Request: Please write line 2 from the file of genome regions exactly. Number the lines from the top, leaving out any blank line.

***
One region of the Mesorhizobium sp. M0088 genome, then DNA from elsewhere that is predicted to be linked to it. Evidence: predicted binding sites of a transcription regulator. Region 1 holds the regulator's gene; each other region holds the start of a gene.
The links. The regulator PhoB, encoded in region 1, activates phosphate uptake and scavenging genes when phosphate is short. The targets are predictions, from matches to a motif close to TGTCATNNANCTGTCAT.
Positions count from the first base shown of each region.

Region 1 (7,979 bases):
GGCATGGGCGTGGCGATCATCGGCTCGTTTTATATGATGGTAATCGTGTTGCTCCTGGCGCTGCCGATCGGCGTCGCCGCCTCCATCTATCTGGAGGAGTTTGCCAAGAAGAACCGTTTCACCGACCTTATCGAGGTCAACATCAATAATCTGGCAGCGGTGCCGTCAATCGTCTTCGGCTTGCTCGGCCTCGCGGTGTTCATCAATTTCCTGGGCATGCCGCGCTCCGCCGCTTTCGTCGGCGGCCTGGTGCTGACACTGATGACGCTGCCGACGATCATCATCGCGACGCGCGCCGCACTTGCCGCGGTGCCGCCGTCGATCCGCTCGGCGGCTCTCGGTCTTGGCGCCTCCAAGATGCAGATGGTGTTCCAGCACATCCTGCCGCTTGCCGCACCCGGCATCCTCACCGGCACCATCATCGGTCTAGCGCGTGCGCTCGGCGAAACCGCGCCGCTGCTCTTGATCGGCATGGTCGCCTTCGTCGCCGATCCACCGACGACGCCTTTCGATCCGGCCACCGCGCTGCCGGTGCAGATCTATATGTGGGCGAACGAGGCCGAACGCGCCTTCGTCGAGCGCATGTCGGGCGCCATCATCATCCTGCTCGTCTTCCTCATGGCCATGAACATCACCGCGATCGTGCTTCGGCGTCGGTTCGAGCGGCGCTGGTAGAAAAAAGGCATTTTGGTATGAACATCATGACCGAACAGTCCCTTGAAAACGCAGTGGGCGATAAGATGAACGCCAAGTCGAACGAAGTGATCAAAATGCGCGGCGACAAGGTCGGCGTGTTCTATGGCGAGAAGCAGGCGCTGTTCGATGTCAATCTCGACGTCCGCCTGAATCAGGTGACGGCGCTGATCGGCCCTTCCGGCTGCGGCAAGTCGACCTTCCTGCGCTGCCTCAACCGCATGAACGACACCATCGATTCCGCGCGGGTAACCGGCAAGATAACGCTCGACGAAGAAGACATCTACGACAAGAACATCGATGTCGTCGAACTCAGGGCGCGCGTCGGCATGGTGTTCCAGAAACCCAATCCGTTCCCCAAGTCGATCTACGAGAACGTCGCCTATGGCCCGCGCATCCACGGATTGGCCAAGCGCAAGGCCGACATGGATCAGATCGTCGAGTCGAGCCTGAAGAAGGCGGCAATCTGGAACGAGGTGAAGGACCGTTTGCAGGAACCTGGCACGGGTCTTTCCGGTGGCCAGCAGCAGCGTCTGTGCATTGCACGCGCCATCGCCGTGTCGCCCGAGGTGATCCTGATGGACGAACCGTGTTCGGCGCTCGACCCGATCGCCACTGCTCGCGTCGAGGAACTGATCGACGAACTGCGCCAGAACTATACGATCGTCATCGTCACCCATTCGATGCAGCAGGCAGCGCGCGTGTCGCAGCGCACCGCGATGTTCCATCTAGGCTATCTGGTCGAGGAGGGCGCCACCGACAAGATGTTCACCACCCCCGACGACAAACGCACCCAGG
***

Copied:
The links. The regulator PhoB, encoded in region 1, activates phosphate uptake and scavenging genes when phosphate is short. The targets are predictions, from matches to a motif close to TGTCATNNANCTGTCAT.